She started to think like this at the funeral parlor, and she’s been morbid ever since, going over weird concepts. What, for instance, will she do with the rest of her life? Now that she’s here, with no outside stimulus-no TV, telephone, mall, pot, boy-who is she really? Why can’t she go back to being the way she was before she came here, when she barely thought at all?
Gwen puts out her cigarette on the road, crushing the embers beneath her boot. She leans on a rickety wooden fence, and reaches into her pocket for a scarf. But before she can loop the fabric around her throat, she begins to feel a tingling sensation on the back of her neck. It’s as if someone was breathing on her; either she’s going crazy, or someone is right there behind her. She might have turned and run home without stopping to see what sort of creature breathed out such warm air, if she hadn’t then heard a noise, one so small it resembled a question mark. Even before she turns and sees Tarot, Gwen feels as if she’s entered into a dream. This night, with its dark and silver edges, this horse on the other side of the fence who has come to her without being called. And perhaps that is why she has no second thoughts as she slips through the railings and goes into the pasture; it’s a dream, and it’s hers, and she’s desperate to see what happens next.
Up on the hill, Hank grabs one of the youngest dogs, who’s begun to yelp, and gives it a shake. He wants to see this, and he doesn’t want some idiot dog to announce his presence. Hank tries to be responsible in most things, and usually he is. He knows he should climb down the hill, fast, and stop this girl. If she stays in the pasture, she could get hurt. Tarot has charged at much lesser things-at the wind, for instance, at butterflies and bees. But Tarot seems completely hypnotized, maybe because the girl is so beautiful against the blue-black sky, or maybe Hank is the one who’s been hypnotized. In fact, the only time Gwen has even seen a real live horse has been at county fairs. She doesn’t even think to be afraid. She’s comfortable enough to stand beside Tarot and talk to him when most grown men would run. That’s what she’s doing down there in the field, where frost coats the soles of her borrowed boots. She’s telling this evil old horse that he’s gorgeous, and he seems to like what he’s hearing. He steps closer to Gwen, carefully, slowly, as if to hear more of whatever she has to say.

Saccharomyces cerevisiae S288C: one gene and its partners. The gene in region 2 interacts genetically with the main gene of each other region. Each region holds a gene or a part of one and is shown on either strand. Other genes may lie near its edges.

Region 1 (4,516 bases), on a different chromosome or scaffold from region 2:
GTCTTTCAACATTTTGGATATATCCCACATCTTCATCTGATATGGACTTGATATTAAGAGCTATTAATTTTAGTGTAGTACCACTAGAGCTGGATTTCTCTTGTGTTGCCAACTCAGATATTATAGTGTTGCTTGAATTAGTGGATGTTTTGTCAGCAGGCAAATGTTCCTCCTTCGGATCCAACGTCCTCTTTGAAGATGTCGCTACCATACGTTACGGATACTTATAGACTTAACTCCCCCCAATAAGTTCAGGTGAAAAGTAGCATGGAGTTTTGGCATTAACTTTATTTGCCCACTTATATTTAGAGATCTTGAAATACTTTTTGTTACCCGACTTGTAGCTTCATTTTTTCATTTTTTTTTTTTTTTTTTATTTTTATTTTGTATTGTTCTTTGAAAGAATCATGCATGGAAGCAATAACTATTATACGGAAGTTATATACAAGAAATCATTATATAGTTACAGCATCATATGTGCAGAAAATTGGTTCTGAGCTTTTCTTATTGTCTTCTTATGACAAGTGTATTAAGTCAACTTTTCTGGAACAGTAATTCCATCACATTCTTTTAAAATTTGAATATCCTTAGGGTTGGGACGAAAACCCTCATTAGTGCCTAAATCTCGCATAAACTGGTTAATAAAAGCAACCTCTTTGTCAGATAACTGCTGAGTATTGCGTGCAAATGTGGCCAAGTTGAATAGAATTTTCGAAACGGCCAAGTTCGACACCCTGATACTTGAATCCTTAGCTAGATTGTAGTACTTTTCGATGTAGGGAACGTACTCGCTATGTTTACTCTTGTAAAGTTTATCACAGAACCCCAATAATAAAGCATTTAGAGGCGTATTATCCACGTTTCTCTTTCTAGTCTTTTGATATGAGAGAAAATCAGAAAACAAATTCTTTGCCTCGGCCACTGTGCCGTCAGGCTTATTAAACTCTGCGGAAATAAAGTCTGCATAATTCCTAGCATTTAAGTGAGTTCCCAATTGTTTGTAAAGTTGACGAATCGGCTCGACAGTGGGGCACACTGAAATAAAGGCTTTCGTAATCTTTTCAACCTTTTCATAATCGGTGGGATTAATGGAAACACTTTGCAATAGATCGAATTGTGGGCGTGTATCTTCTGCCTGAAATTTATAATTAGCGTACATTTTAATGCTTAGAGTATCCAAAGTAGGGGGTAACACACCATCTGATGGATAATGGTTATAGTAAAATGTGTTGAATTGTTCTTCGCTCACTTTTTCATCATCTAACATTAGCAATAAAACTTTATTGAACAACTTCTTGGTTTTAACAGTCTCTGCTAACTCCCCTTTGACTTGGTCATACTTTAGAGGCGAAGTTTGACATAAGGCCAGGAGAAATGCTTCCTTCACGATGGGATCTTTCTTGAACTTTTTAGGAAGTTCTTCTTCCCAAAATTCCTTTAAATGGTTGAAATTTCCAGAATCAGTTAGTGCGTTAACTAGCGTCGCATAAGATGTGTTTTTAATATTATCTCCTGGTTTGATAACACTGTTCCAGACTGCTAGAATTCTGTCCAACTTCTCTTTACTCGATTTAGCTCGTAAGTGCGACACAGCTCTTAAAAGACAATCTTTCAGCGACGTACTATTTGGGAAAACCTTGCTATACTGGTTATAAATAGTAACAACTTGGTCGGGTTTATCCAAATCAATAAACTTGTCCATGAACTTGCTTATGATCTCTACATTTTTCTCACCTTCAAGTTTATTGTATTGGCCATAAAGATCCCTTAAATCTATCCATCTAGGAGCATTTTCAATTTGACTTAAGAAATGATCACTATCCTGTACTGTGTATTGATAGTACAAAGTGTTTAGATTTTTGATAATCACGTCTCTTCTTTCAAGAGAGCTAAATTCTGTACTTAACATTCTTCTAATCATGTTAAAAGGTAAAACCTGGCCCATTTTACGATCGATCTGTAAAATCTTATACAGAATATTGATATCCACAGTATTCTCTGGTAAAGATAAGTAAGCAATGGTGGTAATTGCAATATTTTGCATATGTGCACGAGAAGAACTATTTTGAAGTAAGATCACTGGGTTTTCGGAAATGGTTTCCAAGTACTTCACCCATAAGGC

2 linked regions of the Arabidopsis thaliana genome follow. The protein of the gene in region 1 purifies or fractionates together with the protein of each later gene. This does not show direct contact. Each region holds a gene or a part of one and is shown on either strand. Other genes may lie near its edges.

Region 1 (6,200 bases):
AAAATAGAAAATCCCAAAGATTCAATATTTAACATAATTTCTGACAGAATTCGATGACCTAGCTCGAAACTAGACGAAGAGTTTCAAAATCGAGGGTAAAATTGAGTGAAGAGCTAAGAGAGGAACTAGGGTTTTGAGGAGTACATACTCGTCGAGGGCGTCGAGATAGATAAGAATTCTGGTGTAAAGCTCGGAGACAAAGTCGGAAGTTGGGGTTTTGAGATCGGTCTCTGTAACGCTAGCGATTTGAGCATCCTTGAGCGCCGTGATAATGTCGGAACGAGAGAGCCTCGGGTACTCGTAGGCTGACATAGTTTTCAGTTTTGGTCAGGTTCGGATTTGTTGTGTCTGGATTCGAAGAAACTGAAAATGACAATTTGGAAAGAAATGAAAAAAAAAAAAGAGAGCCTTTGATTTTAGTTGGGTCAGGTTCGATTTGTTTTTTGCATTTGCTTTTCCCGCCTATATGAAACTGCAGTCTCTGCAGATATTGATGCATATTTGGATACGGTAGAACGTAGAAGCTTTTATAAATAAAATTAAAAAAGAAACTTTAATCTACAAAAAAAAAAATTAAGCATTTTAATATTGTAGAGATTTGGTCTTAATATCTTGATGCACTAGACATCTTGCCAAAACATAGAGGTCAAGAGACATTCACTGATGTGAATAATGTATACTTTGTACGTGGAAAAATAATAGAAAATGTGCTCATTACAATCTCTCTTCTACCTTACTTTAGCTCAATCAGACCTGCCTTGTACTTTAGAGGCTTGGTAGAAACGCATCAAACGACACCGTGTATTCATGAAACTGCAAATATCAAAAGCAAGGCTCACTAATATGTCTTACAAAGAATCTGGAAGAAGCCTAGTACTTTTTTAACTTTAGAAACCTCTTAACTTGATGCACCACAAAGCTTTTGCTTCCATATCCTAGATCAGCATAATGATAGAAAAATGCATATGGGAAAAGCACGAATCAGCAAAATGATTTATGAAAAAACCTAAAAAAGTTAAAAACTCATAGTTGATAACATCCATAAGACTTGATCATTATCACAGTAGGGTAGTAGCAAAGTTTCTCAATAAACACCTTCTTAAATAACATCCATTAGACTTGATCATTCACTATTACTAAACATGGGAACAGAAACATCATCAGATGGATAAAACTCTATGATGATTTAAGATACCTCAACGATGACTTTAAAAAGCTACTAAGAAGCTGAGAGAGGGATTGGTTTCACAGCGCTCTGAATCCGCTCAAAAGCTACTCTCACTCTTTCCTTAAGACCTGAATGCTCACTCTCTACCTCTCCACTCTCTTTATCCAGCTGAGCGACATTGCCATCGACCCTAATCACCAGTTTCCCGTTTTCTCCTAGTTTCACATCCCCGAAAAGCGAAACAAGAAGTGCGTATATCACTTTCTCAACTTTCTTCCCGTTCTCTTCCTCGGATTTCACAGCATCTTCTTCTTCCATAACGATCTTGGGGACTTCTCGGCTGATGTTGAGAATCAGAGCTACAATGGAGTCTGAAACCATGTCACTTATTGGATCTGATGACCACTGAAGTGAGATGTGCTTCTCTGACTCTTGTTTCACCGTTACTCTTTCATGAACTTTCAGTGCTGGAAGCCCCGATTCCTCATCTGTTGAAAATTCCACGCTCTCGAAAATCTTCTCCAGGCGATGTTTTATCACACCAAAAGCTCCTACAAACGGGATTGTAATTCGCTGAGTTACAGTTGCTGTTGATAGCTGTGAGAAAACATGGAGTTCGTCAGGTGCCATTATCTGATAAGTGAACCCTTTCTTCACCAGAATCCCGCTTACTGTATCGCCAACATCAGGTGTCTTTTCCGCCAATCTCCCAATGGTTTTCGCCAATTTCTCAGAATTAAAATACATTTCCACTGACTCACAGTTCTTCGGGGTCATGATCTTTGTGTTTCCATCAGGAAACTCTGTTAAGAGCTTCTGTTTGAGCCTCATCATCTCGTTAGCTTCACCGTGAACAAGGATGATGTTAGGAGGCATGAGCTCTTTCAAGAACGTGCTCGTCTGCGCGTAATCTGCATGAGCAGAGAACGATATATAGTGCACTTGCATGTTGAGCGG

It is very odd, indeed, to see the horse everyone called a killer trail along, mild as can be, as the girl heads toward the rotten stump Hank should have pulled last spring. It had been a huge maple tree, before lightning split it in two. Ken Helm took it down, in exchange for the wood, and Hank was supposed to come here with some dynamite and get rid of what was left. Now, he’s glad he forgot. What remains of that old maple is the perfect height for this girl to get onto so she can throw herself onto Tarot’s back. When she nearly falls off, she gives Tarot a little slap, which, in other circumstances, would have sent him racing.
“Stand still,” she tells him. “You big cutie.”
Although Gwen knows nothing about horses, she’s right about his size. Tarot is sixteen hands high, which is even bigger when you’re up on his back, looking down at the ground.
“Be a good boy,” she tells him.
For his part, Tarot seems too shocked to move. If this girl does get hurt, Hank will have to live with it. A broken leg, a crumpled spine would be his fault. And yet, he does nothing to stop her. The muscles in his arm have tightened; his pulse is going fast. He keeps a hand on the yelpy dog, willing to shake it like a dust mop if the dog dares to bark and startle Tarot.
Gwen is leaning forward, her hands holding on to the horse’s mane. She’s afraid that if she blinks this will all disappear and she’ll wake in her bed to find she never even left the house; she never borrowed these boots, or walked along the road, or found this beautiful horse. If this is a dream, she wants to go on sleeping. She doesn’t make a sound; that’s how much she wants this to be real. And as he watches from the highest point on Fox Hill, Hank wants it for her just as badly. In this pasture, in the dark, Gwen’s life has made a major turn, something as rare as planets leaving their orbits to crash into each other and fill up the night. In a place she never wanted to be, on a night that will be cold enough to freeze the apples on the trees, she is no longer alone.